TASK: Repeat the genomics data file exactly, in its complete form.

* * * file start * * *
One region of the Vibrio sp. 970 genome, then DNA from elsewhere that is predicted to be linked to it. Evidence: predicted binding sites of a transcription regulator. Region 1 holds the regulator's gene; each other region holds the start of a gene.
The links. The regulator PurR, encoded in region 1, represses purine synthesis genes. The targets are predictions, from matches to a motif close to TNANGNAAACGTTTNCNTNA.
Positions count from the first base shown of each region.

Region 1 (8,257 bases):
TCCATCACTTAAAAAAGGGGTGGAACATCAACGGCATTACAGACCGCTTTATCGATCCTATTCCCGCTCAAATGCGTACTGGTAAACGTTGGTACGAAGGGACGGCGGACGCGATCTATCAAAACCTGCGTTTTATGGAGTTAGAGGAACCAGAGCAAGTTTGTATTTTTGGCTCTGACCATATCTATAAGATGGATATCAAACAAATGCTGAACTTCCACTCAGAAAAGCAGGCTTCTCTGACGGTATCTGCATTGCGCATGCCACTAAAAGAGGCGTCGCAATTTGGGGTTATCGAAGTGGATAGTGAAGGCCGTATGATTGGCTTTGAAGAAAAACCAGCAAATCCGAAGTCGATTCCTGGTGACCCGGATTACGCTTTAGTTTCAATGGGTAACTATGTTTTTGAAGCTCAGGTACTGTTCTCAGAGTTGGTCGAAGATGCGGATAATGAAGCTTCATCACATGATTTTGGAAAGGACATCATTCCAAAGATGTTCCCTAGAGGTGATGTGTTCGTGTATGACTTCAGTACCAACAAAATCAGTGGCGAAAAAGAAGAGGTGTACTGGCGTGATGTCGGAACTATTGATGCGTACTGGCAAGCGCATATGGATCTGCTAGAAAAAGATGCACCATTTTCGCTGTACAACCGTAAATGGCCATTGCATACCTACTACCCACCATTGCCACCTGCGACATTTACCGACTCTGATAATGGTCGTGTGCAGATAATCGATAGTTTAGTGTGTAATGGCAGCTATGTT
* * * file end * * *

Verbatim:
One region of the Vibrio sp. 970 genome, then DNA from elsewhere that is predicted to be linked to it. Evidence: predicted binding sites of a transcription regulator. Region 1 holds the regulator's gene; each other region holds the start of a gene.
The links. The regulator PurR, encoded in region 1, represses purine synthesis genes. The targets are predictions, from matches to a motif close to TNANGNAAACGTTTNCNTNA.
Positions count from the first base shown of each region.

Region 1 (8,257 bases):
TCCATCACTTAAAAAAGGGGTGGAACATCAACGGCATTACAGACCGCTTTATCGATCCTATTCCCGCTCAAATGCGTACTGGTAAACGTTGGTACGAAGGGACGGCGGACGCGATCTATCAAAACCTGCGTTTTATGGAGTTAGAGGAACCAGAGCAAGTTTGTATTTTTGGCTCTGACCATATCTATAAGATGGATATCAAACAAATGCTGAACTTCCACTCAGAAAAGCAGGCTTCTCTGACGGTATCTGCATTGCGCATGCCACTAAAAGAGGCGTCGCAATTTGGGGTTATCGAAGTGGATAGTGAAGGCCGTATGATTGGCTTTGAAGAAAAACCAGCAAATCCGAAGTCGATTCCTGGTGACCCGGATTACGCTTTAGTTTCAATGGGTAACTATGTTTTTGAAGCTCAGGTACTGTTCTCAGAGTTGGTCGAAGATGCGGATAATGAAGCTTCATCACATGATTTTGGAAAGGACATCATTCCAAAGATGTTCCCTAGAGGTGATGTGTTCGTGTATGACTTCAGTACCAACAAAATCAGTGGCGAAAAAGAAGAGGTGTACTGGCGTGATGTCGGAACTATTGATGCGTACTGGCAAGCGCATATGGATCTGCTAGAAAAAGATGCACCATTTTCGCTGTACAACCGTAAATGGCCATTGCATACCTACTACCCACCATTGCCACCTGCGACATTTACCGACTCTGATAATGGTCGTGTGCAGATAATCGATAGTTTAGTGTGTAATGGCAGCTATGTT